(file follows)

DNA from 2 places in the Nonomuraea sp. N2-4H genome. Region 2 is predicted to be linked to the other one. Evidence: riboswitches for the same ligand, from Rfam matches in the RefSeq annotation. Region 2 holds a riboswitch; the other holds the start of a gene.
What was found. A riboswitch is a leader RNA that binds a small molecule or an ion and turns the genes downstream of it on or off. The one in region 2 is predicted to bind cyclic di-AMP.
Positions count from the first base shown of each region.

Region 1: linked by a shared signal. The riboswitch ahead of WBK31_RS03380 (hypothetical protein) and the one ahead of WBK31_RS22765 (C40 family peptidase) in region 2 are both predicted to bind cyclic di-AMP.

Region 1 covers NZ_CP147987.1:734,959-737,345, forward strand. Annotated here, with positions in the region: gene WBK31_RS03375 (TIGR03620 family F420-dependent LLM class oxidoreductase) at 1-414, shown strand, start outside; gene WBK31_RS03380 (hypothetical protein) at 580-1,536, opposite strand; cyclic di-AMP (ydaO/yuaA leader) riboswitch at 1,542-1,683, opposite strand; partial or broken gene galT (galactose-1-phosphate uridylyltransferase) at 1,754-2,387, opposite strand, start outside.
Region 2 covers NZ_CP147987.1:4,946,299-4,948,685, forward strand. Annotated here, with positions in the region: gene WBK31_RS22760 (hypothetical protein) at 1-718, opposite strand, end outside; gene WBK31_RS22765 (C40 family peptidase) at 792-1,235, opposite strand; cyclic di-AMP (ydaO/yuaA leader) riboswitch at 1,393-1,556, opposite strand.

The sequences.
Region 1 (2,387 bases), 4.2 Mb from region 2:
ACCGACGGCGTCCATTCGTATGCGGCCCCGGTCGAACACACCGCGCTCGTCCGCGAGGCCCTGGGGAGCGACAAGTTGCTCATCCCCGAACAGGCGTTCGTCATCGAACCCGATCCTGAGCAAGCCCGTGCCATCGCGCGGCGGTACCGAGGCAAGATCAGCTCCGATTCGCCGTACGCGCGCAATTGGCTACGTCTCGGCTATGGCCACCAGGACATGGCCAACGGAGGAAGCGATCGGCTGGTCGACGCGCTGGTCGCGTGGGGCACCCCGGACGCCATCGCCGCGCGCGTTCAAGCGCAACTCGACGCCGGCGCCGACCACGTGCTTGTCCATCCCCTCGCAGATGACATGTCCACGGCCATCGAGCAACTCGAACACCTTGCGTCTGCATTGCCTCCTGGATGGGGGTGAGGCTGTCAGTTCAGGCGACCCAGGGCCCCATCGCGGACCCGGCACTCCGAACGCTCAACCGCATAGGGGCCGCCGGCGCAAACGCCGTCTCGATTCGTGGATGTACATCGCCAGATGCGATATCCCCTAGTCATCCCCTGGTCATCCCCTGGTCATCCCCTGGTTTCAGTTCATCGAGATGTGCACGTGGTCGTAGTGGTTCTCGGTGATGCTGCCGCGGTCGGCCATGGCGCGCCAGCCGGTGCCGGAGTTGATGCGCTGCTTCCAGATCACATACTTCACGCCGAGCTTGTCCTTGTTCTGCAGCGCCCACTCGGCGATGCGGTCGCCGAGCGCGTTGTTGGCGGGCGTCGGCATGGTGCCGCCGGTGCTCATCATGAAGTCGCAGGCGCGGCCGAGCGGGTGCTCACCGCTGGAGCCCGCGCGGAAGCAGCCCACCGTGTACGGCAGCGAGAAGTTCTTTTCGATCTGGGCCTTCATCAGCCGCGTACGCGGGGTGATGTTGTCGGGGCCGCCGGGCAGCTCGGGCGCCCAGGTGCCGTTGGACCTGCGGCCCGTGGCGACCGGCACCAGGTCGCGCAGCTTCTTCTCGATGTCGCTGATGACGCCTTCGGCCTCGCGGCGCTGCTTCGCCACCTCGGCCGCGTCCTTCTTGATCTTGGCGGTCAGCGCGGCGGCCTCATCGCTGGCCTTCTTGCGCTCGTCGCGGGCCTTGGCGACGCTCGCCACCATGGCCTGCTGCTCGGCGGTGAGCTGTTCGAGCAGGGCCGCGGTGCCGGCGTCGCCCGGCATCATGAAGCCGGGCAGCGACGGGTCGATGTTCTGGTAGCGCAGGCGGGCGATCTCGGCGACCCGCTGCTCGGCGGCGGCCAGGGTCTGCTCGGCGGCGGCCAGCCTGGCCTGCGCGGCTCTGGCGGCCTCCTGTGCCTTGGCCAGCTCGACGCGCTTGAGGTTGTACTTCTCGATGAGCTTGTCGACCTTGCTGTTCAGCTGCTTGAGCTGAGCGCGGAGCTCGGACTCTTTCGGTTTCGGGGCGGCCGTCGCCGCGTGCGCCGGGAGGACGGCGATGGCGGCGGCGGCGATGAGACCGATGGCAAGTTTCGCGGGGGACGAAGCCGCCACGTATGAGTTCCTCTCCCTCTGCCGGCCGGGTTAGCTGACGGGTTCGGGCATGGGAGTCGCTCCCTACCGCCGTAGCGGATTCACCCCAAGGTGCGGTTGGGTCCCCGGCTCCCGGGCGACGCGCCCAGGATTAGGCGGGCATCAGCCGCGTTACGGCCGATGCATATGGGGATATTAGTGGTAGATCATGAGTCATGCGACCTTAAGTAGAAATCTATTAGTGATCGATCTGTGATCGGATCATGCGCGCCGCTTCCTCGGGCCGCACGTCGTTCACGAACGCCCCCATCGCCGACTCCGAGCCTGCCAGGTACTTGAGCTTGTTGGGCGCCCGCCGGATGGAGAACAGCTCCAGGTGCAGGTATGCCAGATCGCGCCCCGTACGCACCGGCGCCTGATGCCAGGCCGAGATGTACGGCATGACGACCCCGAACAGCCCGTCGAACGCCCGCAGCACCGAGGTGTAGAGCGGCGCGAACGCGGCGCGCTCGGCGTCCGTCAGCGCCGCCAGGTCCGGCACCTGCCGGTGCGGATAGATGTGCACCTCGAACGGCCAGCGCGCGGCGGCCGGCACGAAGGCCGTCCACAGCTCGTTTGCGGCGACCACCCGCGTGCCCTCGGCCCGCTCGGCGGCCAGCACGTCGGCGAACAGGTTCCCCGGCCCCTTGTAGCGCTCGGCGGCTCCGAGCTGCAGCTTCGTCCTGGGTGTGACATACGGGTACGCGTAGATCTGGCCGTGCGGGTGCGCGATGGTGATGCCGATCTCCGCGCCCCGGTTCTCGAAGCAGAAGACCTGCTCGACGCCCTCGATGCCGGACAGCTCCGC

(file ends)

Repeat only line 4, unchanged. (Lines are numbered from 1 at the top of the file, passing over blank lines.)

Region 1: linked by a shared signal. The riboswitch ahead of WBK31_RS03380 (hypothetical protein) and the one ahead of WBK31_RS22765 (C40 family peptidase) in region 2 are both predicted to bind cyclic di-AMP.